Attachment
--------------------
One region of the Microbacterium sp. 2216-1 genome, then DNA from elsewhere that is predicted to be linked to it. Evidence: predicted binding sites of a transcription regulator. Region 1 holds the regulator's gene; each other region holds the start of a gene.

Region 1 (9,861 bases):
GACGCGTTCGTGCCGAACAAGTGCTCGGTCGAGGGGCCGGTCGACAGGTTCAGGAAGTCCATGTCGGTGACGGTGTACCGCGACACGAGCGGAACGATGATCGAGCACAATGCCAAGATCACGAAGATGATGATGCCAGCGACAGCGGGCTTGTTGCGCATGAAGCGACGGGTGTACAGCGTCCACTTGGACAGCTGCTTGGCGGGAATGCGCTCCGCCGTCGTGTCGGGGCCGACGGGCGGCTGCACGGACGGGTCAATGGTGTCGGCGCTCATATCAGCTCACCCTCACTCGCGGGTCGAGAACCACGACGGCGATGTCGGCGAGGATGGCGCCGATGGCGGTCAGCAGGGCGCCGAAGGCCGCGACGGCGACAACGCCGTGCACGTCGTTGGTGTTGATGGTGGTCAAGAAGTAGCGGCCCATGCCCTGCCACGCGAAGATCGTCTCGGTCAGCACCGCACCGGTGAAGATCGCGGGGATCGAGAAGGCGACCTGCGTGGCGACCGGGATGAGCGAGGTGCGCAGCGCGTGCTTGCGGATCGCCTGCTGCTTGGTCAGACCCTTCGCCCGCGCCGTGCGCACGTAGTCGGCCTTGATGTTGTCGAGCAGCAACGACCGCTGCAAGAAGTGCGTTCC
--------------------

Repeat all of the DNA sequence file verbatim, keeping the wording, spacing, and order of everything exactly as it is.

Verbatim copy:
One region of the Microbacterium sp. 2216-1 genome, then DNA from elsewhere that is predicted to be linked to it. Evidence: predicted binding sites of a transcription regulator. Region 1 holds the regulator's gene; each other region holds the start of a gene.

Region 1 (9,861 bases):
GACGCGTTCGTGCCGAACAAGTGCTCGGTCGAGGGGCCGGTCGACAGGTTCAGGAAGTCCATGTCGGTGACGGTGTACCGCGACACGAGCGGAACGATGATCGAGCACAATGCCAAGATCACGAAGATGATGATGCCAGCGACAGCGGGCTTGTTGCGCATGAAGCGACGGGTGTACAGCGTCCACTTGGACAGCTGCTTGGCGGGAATGCGCTCCGCCGTCGTGTCGGGGCCGACGGGCGGCTGCACGGACGGGTCAATGGTGTCGGCGCTCATATCAGCTCACCCTCACTCGCGGGTCGAGAACCACGACGGCGATGTCGGCGAGGATGGCGCCGATGGCGGTCAGCAGGGCGCCGAAGGCCGCGACGGCGACAACGCCGTGCACGTCGTTGGTGTTGATGGTGGTCAAGAAGTAGCGGCCCATGCCCTGCCACGCGAAGATCGTCTCGGTCAGCACCGCACCGGTGAAGATCGCGGGGATCGAGAAGGCGACCTGCGTGGCGACCGGGATGAGCGAGGTGCGCAGCGCGTGCTTGCGGATCGCCTGCTGCTTGGTCAGACCCTTCGCCCGCGCCGTGCGCACGTAGTCGGCCTTGATGTTGTCGAGCAGCAACGACCGCTGCAAGAAGTGCGTTCC